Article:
Valley View transfer would be illegal

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  • Michael Sussman (Chronicle file photo by Joshua Rosenau)

Editor's note: Attorney Michael Sussman of Chester gave the following statement at the April 4 public hearing held by the county legislature on whether to transfer the county-owned nursing home, Valley View, to a private Local Development Corporation.

Ladies and gentlemen:
We gather, as we did many times during the last administration, to consider the future of our county nursing home. This is no pedestrian gathering, no time for celebration of the significant progress Valley View has made in increasing efficiency and saving costs. This is not a celebration of the lives and achievements of its nearly 400 residents or of the increasing occupancy attained at Valley View during the last year. Nor are we here to congratulate the legislators who assiduously worked during the last two years to insure that Valley View not be sold.

We are here, yet again, to save Valley View from those who, I must say, hate government except when it serves their personal ambition.

More technically, section 215(5) of County Law requires a two thirds vote of this body — “taken by roll call” — before any county-owned land may be sold or the right or title thereto conveyed. Said sale must be to the highest responsible bidder following public advertisement. The lease of county land requires the same vote and may be for a period not exceeding five years and also must be made “only to the highest responsible bidder.”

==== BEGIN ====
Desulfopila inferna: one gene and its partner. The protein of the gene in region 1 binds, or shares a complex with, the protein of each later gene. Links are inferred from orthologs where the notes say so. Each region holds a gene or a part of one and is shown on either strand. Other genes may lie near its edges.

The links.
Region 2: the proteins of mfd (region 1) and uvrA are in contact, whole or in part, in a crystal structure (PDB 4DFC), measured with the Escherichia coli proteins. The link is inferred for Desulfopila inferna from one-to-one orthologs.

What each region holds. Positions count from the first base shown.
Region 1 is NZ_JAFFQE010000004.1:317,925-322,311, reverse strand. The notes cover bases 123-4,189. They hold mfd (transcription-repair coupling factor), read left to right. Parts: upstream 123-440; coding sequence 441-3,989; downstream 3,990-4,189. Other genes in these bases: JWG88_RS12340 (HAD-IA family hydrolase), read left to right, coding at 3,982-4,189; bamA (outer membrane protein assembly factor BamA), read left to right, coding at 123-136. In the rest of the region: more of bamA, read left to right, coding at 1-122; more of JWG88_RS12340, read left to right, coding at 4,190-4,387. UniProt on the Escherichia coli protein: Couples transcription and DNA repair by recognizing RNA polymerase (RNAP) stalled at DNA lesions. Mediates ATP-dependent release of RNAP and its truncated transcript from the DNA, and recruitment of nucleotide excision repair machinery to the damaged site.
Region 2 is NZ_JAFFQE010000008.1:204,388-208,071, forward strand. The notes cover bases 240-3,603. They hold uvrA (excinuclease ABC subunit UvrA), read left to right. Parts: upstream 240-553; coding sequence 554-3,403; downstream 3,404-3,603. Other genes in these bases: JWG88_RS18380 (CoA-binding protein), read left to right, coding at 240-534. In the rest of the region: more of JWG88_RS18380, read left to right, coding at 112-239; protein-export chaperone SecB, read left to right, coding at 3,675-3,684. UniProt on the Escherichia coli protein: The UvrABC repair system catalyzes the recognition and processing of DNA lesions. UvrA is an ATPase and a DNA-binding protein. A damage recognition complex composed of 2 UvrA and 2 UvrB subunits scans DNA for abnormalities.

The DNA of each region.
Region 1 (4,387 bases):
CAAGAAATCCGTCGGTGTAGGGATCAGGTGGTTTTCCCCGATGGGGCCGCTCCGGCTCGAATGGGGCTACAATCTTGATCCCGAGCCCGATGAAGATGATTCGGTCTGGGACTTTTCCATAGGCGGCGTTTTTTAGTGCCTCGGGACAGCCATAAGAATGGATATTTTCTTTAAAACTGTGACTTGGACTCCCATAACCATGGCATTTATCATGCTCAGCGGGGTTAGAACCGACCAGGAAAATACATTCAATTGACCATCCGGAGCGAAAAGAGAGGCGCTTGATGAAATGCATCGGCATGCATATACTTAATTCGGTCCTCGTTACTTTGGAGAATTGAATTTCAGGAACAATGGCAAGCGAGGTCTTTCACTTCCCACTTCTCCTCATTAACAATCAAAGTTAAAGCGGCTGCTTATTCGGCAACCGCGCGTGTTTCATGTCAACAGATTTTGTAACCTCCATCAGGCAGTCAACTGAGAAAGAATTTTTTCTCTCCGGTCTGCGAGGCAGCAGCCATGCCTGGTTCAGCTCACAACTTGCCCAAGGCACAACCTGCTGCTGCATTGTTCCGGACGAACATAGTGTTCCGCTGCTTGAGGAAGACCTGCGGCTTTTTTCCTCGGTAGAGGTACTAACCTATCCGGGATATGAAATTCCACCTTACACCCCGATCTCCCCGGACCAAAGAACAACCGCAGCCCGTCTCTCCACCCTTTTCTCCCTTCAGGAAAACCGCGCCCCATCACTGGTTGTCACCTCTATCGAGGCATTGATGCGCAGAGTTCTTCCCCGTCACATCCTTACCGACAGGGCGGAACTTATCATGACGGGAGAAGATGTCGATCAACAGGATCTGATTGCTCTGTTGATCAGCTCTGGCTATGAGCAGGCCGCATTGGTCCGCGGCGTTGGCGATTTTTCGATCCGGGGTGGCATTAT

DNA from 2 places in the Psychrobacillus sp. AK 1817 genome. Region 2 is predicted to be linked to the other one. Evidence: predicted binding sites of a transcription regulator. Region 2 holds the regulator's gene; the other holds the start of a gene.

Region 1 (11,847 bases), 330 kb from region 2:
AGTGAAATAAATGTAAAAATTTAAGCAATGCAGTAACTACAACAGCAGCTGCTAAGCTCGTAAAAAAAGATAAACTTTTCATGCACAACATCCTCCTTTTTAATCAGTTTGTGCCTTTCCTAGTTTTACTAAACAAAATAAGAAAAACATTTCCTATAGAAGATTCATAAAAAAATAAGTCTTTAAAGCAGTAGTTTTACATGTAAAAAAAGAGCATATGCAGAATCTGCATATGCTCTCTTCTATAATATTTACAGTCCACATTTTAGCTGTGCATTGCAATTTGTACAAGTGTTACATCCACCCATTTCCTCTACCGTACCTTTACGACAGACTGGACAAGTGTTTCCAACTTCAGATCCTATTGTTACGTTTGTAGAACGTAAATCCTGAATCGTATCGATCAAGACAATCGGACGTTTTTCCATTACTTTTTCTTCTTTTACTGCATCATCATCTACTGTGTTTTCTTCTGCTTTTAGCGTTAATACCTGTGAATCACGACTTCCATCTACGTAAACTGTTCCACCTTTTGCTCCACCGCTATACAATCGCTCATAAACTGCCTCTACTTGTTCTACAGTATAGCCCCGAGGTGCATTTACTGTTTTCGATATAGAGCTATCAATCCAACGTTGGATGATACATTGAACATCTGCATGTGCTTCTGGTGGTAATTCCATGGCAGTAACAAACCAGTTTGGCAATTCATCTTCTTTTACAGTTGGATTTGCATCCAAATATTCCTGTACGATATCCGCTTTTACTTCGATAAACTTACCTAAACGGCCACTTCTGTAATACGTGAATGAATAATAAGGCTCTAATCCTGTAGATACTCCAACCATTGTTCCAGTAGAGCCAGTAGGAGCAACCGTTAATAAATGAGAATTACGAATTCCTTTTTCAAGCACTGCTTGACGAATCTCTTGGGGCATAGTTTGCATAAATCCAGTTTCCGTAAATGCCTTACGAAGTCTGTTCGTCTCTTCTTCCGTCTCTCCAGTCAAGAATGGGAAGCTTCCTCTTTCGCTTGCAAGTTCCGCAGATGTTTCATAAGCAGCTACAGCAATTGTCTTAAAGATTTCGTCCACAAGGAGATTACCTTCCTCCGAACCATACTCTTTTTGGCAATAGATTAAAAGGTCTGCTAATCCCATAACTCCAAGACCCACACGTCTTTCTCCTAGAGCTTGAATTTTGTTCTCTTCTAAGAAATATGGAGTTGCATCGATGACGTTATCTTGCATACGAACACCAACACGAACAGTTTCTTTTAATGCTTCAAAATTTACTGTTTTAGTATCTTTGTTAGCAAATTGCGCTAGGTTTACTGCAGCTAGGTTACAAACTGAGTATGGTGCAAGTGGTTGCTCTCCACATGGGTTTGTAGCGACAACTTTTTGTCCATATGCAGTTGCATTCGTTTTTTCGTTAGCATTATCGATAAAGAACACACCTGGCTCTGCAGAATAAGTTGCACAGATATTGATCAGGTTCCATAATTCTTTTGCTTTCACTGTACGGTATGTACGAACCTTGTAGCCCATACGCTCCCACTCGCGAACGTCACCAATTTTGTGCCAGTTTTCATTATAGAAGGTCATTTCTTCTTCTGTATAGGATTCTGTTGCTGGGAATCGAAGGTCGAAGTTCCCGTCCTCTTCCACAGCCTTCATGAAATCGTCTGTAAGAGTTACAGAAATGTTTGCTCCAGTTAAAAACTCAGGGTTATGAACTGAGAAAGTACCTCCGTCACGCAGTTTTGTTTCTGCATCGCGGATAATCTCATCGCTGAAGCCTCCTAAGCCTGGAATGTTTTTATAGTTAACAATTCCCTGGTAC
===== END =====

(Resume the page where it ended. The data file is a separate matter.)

And, the same law states that either sale or lease of county land must follow a determination that “any county real property is no longer necessary for public use.”

Can any of you honestly claim that Valley View is not necessary for public use? Of course it is. Steve Neuhaus openly campaigned last year and continues to claim that the County needs Valley View and, if this be so, the County must maintain accountability and responsibility for its operation.

The current draft resolution invokes section 1411 of the Not for Profit Organization law to create an LDC and to transfer the property to the LDC. An LDC, the law makes clear, has purposes which have nothing to do with operating a nursing home. Rather, section 1411 was intended to spur economic development and to create new jobs in concert with government. Section 1411 does NOT SUPERSEDE County Law or indicate that anything less than a 2/3 vote is required to enter into a 99-year lease or to sell the property. Indeed, the draft resolution cites to section 215 of the County law as its sponsors would violate it by proclaiming publicly that 11 votes can pass the draft resolution.

And, before an LCD can assume ownership or control of any governmentally owned property, the alienating unit of local government must determine that the subject property “is not required for use by the county in this case.” No intellectually honest resolution could so proclaim and the draft resolution never does so state; it never says that the property in question is not required for use by our county and it could not, for caring for those from which the county has taken so much by means of consideration remains a use integral to our county.

The resolution is a cartoon and it should be defeated. It is illegal and, if passed by a mere majority, it will not have the force of law and will be challenged and, I predict, defeated.

Michael H. Sussman, Esq.


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